The letter went on to specify that the gift “should not in any event be construed as an act of corruption.” When a purported letter makes the blanket statement that monies transferred should not be considered as ‘an act of corruption’ that can only mean they are specifically an illegal, corrupt payment. Yet this same language was used in subsequent letters, all involving transfers to the Prime Minister, which eventually totaled nearly $1bn.

In another suspect scheme, the US entity Goldman Sachs “sold $3.5bn in 1MDB bonds in two offerings.” The article reported that half of the monies developed from this bond offering, “went into offshore shell companies overseen” by friends of the Malaysian Prime Minister. In an equally brazen scheme, 1MDB allegedly went into partnership with International Petroleum Investment Co. (IPIC) an Abu Dhabi sovereign wealth fund. 1MDB “told its auditors and bankers that it was sending $1.4bn to IPIC as a ‘refundable deposit’”. However the money was never received by IPIC but sent to a company with a similar name registered in the British Virgin Islands. Finally, the WSJ reported numerous conversations where one of the principals involved in the corrupt money transfer scheme, Mr. Jho Low, had several conversations discussing the need for secrecy and discretion.

How does all of this inform the anti-corruption compliance practitioner? First and foremost, the actions by several of the banks involved revolve around over-riding or work arounds to the compliance function. Companies must make clear when a transaction does not pass regulatory muster, whether that be under the FCPA or under relevant anti-money laundering (AML) strictures, the compliance function must have the authority to stop the transaction, until all red flags have been cleared.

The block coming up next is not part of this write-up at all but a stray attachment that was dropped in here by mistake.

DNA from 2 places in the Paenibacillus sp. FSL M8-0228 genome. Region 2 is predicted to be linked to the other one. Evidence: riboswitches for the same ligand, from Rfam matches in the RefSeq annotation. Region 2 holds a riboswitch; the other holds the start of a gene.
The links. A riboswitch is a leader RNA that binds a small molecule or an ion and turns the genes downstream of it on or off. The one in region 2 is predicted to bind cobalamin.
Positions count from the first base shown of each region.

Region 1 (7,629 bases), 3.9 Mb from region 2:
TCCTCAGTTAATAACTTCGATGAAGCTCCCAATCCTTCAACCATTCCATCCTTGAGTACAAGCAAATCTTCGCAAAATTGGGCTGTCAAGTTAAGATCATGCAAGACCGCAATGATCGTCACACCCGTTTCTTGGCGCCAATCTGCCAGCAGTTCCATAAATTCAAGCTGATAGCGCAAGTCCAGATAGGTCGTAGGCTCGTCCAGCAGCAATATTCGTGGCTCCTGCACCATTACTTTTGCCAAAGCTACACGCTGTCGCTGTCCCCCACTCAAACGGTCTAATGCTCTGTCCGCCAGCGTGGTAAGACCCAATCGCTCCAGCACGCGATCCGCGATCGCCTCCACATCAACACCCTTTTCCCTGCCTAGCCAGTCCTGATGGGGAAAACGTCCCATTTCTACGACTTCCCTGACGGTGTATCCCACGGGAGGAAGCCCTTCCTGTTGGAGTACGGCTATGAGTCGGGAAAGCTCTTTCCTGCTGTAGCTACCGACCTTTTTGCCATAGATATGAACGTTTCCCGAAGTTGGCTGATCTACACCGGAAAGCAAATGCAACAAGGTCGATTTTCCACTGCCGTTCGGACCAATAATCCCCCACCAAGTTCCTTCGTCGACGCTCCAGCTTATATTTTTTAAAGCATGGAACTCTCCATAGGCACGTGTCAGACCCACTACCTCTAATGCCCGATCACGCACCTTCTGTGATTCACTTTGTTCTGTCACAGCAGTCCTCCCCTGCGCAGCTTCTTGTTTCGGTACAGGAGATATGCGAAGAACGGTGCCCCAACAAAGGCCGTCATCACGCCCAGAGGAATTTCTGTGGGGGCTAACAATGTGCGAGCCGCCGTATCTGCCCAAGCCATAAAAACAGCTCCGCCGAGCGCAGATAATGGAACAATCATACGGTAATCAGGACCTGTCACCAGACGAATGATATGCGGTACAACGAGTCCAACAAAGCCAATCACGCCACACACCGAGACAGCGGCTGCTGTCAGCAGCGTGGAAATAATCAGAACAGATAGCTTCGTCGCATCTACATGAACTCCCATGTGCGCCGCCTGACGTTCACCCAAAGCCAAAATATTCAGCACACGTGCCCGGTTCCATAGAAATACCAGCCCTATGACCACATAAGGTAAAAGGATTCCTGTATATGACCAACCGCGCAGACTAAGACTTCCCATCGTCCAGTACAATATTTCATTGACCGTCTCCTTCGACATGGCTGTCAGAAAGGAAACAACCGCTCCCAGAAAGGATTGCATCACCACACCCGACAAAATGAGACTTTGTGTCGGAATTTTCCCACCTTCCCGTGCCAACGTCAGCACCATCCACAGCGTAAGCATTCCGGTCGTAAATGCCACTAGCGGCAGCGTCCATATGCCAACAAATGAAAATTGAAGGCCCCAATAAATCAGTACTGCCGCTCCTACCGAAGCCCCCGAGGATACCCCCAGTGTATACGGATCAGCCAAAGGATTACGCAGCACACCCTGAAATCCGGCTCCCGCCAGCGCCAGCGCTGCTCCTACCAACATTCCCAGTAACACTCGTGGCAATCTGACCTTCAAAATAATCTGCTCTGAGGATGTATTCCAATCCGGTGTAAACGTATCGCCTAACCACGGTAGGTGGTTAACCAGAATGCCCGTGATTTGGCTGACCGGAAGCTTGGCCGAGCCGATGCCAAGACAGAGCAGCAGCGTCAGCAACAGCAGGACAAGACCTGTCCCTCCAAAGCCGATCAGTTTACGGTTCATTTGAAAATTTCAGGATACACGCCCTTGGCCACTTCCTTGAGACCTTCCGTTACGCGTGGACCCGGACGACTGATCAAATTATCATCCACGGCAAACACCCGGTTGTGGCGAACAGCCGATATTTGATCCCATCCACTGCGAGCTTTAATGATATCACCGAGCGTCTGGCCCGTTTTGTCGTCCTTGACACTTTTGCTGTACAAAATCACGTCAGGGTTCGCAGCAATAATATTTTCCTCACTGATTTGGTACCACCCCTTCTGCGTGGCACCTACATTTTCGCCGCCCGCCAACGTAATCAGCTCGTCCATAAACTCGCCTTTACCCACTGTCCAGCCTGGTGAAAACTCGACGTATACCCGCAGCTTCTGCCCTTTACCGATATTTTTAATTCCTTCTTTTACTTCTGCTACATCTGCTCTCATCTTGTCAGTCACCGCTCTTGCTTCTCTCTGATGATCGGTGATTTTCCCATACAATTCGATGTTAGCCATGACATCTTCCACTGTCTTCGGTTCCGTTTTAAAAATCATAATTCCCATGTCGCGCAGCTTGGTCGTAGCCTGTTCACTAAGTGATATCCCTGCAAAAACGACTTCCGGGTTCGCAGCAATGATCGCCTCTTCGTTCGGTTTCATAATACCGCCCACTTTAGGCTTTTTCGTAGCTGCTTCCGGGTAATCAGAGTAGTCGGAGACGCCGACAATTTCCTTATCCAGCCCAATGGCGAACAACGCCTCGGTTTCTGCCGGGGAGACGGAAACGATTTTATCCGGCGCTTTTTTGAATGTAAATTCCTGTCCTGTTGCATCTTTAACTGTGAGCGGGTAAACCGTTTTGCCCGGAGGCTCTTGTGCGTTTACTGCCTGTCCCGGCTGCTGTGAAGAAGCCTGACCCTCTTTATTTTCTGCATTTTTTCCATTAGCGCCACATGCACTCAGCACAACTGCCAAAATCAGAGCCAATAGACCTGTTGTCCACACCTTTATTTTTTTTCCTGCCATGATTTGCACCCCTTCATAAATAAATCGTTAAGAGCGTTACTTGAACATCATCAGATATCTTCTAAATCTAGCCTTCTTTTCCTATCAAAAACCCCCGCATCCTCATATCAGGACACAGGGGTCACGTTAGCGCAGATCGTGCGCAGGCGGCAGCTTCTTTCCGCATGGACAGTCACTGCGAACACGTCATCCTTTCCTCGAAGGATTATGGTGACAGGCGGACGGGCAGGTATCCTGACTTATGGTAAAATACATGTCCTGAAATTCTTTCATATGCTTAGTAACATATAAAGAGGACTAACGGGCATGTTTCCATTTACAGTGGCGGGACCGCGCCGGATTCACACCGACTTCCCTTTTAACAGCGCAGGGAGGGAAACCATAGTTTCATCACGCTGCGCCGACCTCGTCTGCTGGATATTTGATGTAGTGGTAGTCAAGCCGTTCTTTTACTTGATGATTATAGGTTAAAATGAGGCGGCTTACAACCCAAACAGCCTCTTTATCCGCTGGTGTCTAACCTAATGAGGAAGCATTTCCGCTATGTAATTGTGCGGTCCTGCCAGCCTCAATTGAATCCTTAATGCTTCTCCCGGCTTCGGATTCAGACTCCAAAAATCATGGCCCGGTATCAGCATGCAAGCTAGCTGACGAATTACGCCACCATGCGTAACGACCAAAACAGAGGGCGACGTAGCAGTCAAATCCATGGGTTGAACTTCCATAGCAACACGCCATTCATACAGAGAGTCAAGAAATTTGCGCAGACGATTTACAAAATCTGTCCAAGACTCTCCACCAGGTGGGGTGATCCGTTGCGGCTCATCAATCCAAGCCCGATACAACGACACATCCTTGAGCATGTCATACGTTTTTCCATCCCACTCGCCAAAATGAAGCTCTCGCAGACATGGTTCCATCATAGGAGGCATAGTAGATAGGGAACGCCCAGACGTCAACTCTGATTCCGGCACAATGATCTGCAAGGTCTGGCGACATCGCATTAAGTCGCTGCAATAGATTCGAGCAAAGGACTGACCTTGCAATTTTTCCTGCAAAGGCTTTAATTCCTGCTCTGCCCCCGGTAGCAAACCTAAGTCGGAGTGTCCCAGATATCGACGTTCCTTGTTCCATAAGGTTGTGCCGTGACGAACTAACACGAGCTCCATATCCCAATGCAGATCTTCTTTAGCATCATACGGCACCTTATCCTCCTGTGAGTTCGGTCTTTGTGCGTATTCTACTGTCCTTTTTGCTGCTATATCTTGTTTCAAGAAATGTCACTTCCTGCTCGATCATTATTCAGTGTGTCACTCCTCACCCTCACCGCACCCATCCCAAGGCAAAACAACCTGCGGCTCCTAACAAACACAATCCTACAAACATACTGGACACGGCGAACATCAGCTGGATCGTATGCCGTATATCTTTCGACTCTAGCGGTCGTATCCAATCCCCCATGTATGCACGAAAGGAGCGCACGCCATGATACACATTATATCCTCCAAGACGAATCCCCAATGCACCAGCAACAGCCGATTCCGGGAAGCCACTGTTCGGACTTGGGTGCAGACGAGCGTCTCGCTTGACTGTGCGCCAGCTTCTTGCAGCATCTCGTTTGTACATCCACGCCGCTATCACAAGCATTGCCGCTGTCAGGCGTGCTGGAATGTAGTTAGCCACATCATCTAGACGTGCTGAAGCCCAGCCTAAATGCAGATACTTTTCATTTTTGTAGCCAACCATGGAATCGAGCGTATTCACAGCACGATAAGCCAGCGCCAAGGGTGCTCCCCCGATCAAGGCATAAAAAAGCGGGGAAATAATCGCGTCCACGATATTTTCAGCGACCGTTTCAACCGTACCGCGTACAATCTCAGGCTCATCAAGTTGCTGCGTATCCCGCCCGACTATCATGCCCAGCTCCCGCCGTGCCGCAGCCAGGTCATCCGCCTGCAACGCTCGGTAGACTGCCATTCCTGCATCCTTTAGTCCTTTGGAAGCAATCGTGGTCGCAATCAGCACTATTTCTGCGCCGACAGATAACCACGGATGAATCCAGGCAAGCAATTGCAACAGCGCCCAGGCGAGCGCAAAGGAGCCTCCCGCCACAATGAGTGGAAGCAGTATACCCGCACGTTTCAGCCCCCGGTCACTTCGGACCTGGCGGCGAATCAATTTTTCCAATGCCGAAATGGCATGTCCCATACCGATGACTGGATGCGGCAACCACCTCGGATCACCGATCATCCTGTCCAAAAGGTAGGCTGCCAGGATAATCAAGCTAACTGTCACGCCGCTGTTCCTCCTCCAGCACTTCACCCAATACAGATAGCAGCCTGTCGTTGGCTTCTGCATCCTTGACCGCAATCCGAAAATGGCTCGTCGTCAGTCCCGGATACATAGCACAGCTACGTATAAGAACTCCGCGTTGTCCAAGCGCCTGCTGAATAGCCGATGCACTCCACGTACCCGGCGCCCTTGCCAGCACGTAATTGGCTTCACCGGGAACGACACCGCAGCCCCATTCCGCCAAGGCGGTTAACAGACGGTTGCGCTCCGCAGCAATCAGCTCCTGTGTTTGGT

To follow on from the above if the information presented to clear a red flag raises more red flags, the transaction is most probably illegal. When a letter concludes that a transaction “should not in any event be construed as an act of corruption” it usually means the opposite. Moreover, when such language appears in several letters justifying similar transactions and it is signed or sent by the same person it portends a bad omen. From the FCPA enforcement world, one only need consider the BHP Billiton enforcement actions, where one of the failures was the business unit cut and pastes of the same business justification for gifts, travel and entertainment provided to foreign officials around the 2008 Beijing Olympics.

The 1MDB scandal may well become the single largest looting of a sovereign wealth fund by corrupt government official’s to-date. Given the strategic importance of Malaysia and its Prime Minster to the US and its fight against global terrorism, it will be instructive see how the US efforts at forfeiture of funds and any criminal prosecutions move forward. However, with the unambiguous statements recently made by US Secretary of State John Kerry that corruption of public funds is a direct precursor to unrest and terrorism, the day may well be here when US allies must join in this prong of the fight against terrorism.

It might be time for Wyatt Earp to return to us.


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© Thomas R. Fox, 2016